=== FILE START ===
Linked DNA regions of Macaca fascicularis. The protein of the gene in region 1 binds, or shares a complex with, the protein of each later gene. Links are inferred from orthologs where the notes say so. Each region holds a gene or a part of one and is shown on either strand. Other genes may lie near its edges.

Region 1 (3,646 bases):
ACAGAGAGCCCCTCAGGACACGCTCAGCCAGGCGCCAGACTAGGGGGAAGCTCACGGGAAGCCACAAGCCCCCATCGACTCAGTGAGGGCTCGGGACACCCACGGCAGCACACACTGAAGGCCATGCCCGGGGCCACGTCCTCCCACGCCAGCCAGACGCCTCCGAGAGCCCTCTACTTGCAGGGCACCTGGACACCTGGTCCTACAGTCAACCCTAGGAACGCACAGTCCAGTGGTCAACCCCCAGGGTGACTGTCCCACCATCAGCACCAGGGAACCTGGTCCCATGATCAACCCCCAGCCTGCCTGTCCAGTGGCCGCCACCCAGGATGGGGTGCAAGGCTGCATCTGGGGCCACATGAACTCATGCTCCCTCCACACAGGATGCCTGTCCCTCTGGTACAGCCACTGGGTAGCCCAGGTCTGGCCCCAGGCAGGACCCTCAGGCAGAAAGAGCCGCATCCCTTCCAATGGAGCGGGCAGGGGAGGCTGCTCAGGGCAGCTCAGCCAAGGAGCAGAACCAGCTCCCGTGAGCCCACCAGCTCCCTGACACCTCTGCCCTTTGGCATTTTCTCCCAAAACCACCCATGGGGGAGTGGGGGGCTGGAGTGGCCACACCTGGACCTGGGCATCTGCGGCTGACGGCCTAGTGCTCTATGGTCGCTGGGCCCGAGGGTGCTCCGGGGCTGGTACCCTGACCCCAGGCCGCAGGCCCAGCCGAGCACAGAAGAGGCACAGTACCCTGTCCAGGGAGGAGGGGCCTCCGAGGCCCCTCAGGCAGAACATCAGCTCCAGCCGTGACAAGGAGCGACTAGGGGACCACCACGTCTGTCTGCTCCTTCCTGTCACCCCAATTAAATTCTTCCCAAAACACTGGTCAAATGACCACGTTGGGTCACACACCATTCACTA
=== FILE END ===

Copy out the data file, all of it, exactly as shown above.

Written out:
Linked DNA regions of Macaca fascicularis. The protein of the gene in region 1 binds, or shares a complex with, the protein of each later gene. Links are inferred from orthologs where the notes say so. Each region holds a gene or a part of one and is shown on either strand. Other genes may lie near its edges.

Region 1 (3,646 bases):
ACAGAGAGCCCCTCAGGACACGCTCAGCCAGGCGCCAGACTAGGGGGAAGCTCACGGGAAGCCACAAGCCCCCATCGACTCAGTGAGGGCTCGGGACACCCACGGCAGCACACACTGAAGGCCATGCCCGGGGCCACGTCCTCCCACGCCAGCCAGACGCCTCCGAGAGCCCTCTACTTGCAGGGCACCTGGACACCTGGTCCTACAGTCAACCCTAGGAACGCACAGTCCAGTGGTCAACCCCCAGGGTGACTGTCCCACCATCAGCACCAGGGAACCTGGTCCCATGATCAACCCCCAGCCTGCCTGTCCAGTGGCCGCCACCCAGGATGGGGTGCAAGGCTGCATCTGGGGCCACATGAACTCATGCTCCCTCCACACAGGATGCCTGTCCCTCTGGTACAGCCACTGGGTAGCCCAGGTCTGGCCCCAGGCAGGACCCTCAGGCAGAAAGAGCCGCATCCCTTCCAATGGAGCGGGCAGGGGAGGCTGCTCAGGGCAGCTCAGCCAAGGAGCAGAACCAGCTCCCGTGAGCCCACCAGCTCCCTGACACCTCTGCCCTTTGGCATTTTCTCCCAAAACCACCCATGGGGGAGTGGGGGGCTGGAGTGGCCACACCTGGACCTGGGCATCTGCGGCTGACGGCCTAGTGCTCTATGGTCGCTGGGCCCGAGGGTGCTCCGGGGCTGGTACCCTGACCCCAGGCCGCAGGCCCAGCCGAGCACAGAAGAGGCACAGTACCCTGTCCAGGGAGGAGGGGCCTCCGAGGCCCCTCAGGCAGAACATCAGCTCCAGCCGTGACAAGGAGCGACTAGGGGACCACCACGTCTGTCTGCTCCTTCCTGTCACCCCAATTAAATTCTTCCCAAAACACTGGTCAAATGACCACGTTGGGTCACACACCATTCACTA